FIG. 1 presents an idealized view of an output drive circuit;
FIG. 2 presents a diagrammatic view of the FIG. 1 arrangement, accentuating the signal interfaces to the output drive elements;
FIG. 3 presents a schematic diagram of one embodiment for digital impedance block 20 of FIG. 2;
FIG. 4 illustrates the circuitry for controlling digital impedance 20;
FIG. 5 depicts circuitry for controlling digital impedance 30 of FIG. 2;
FIG. 6 presents an application where different sets of circuit elements are controlled with related digital control signals;
FIG. 7 illustrates an application where the different control of different circuit elements is under processor control, and
FIG. 8 presents an application where the digitally-sized transistor is controlled via functional signal feedback.
The principles of this invention, as disclosed in greater detail below, are advantageously applicable to the two applications described above. That is, the disclosed principles are applicable to the task of reducing the manufacture-related variations in transistor size between integrated circuits of a given design. And, they are eminently applicable to the task of controlling the impedance presented at input/output terminals of integrated circuits. The terminal impedance issue is addressed first. Thereafter, the general sizing control application is described.
FIG. 1 presents an idealized view of an output terminal 10 that delivers a digital signal to a transmission line 200. Block 100 represents the functional circuitry that is associated with output terminal 10, and that functional circuitry may have other terminals (input and/or output) with which it is associated. For purposes of this disclosure, the exact nature of circuitry 100 is irrelevant and, for sake of simplicity, the relationship of circuitry 100 with other terminals is not treated.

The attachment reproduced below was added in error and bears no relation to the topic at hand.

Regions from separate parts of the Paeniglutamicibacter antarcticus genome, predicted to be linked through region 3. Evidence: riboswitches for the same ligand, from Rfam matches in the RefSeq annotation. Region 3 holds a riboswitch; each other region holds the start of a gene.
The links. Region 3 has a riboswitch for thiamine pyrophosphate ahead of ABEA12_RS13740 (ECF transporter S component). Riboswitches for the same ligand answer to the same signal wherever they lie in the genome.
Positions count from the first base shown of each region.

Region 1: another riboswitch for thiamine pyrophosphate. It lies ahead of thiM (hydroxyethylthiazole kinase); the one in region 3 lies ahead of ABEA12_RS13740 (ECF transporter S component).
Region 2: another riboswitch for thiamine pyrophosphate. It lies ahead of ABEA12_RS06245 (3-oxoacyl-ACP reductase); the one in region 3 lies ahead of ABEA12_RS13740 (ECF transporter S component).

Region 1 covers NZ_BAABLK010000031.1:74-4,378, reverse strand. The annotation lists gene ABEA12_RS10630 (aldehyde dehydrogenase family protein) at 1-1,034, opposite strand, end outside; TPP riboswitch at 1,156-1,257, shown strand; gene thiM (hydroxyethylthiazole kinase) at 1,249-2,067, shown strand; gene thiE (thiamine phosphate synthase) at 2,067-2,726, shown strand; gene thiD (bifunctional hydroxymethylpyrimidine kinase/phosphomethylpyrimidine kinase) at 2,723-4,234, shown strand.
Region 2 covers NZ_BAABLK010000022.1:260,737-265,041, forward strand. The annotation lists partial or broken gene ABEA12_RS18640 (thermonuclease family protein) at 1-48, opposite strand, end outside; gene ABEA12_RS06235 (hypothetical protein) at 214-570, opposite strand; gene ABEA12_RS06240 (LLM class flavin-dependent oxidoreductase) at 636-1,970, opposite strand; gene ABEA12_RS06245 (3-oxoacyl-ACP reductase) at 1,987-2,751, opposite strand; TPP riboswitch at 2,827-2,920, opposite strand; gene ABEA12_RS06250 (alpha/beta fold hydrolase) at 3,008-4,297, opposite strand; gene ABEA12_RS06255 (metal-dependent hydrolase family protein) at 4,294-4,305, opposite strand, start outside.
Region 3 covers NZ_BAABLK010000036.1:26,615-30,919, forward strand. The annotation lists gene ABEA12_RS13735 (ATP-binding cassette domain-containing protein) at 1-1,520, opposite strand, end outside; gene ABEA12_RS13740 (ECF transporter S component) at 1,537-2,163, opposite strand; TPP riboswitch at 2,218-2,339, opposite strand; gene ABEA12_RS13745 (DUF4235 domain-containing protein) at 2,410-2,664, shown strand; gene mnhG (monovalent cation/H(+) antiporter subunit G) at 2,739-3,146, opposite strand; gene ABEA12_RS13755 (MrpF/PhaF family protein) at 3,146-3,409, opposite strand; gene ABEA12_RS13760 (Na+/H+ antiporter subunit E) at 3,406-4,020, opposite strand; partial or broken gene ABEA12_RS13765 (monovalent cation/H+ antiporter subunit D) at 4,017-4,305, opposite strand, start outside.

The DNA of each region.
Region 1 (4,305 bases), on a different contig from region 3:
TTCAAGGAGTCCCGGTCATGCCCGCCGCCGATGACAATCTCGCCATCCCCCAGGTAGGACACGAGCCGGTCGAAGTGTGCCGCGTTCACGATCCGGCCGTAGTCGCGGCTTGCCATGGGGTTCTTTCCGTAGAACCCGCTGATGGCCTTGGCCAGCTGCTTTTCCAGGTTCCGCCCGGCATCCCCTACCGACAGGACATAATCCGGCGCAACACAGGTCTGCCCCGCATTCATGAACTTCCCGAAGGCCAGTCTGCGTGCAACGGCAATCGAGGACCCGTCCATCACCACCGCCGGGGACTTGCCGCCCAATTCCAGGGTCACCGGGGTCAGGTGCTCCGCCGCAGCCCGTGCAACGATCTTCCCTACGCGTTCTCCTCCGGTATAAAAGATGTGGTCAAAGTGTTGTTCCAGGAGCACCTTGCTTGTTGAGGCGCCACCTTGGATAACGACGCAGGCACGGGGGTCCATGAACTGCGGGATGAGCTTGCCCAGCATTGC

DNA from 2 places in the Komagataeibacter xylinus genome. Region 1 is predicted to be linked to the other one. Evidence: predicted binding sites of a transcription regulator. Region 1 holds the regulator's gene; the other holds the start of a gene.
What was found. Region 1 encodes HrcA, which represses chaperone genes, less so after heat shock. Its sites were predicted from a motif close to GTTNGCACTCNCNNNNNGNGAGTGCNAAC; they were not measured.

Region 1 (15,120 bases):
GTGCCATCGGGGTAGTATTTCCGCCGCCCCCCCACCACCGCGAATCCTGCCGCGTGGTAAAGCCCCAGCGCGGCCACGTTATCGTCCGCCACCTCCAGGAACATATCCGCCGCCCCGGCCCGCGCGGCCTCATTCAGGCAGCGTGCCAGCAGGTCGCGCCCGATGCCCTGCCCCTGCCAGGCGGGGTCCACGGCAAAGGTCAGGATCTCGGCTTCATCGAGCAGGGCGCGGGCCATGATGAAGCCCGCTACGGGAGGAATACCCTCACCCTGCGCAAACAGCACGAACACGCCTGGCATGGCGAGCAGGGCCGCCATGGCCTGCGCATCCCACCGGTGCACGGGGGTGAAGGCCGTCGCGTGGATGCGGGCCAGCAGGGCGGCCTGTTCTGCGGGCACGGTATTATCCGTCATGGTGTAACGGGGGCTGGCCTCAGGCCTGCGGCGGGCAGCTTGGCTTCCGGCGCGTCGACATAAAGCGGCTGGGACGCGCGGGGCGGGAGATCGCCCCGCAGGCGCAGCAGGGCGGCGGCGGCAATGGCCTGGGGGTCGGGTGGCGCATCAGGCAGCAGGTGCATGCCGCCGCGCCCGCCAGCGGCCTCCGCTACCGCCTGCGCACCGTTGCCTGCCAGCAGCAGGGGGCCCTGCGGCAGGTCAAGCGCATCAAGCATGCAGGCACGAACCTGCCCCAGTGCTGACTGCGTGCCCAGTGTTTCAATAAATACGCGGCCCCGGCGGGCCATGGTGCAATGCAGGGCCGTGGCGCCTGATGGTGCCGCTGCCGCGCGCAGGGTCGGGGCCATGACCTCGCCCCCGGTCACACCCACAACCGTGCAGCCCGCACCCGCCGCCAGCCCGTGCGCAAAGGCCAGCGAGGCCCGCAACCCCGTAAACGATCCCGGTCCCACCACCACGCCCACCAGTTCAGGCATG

The output drive stage of circuitry 100 that is associated with terminal 10 is idealized with impedances 11 and 13. Impedance 11 has one lead connected to ground potential and the other lead connected to one lead of controllable switch 12. The other lead of switch 12 is connected to terminal 10. Similarly, a resistor 13 is connected to a fixed negative potential and to controllable switch 14. Like switch 12, switch 14 has one lead connected to terminal 10.
Switch 14 is controlled by a digital input signal Sin and switch 12 is controlled by its logic inverse, Sin. When switch 14 is closed and switch 12 is open, current flows from transmission line 200 to the fixed negative potential, and the impedance that this current encounters is impedance 13. When switch 14 is open and switch 12 is closed, current flows from the ground potential into transmission line 200, and the impedance encountered by this current is impedance 11. Ideally, impedances 11 and 13 are equal to each other and set to correspond to the characteristic impedance of the transmission line; e.g., 50 ohms.
In connection with the need to make elements 11 and 13 equal to each other and also set them to a predetermined value the following should be noted. First, the most prevalent realization of an impedance within an MOS integrated circuit is an MOS transistor that is turned on. The degree to which the transistor is turned on provides one avenue of control over the value of the generated impedance, and the size of the transistor provides another avenue of control over the value of the generated impedance. Although the principles of this invention apply to other realizations of impedances, this disclosure deals only with this most-prevalent approach. Second, with the design techniques available today, it is possible to create integrated circuit MOS transistors which have very similar characteristics in the same environment. Hence, it is not too difficult to create impedances 11 and 13 that have essentially the same value, or that are related to each other by a predesigned fixed ratio. However, it is extremely difficult to (consistently) manufacture impedances 11 and 13 with a specific value.
Recognizing this great difficulty, in accordance with the principles of this invention, the values of impedances 11 and 13 are controlled digitally during the circuit's operation.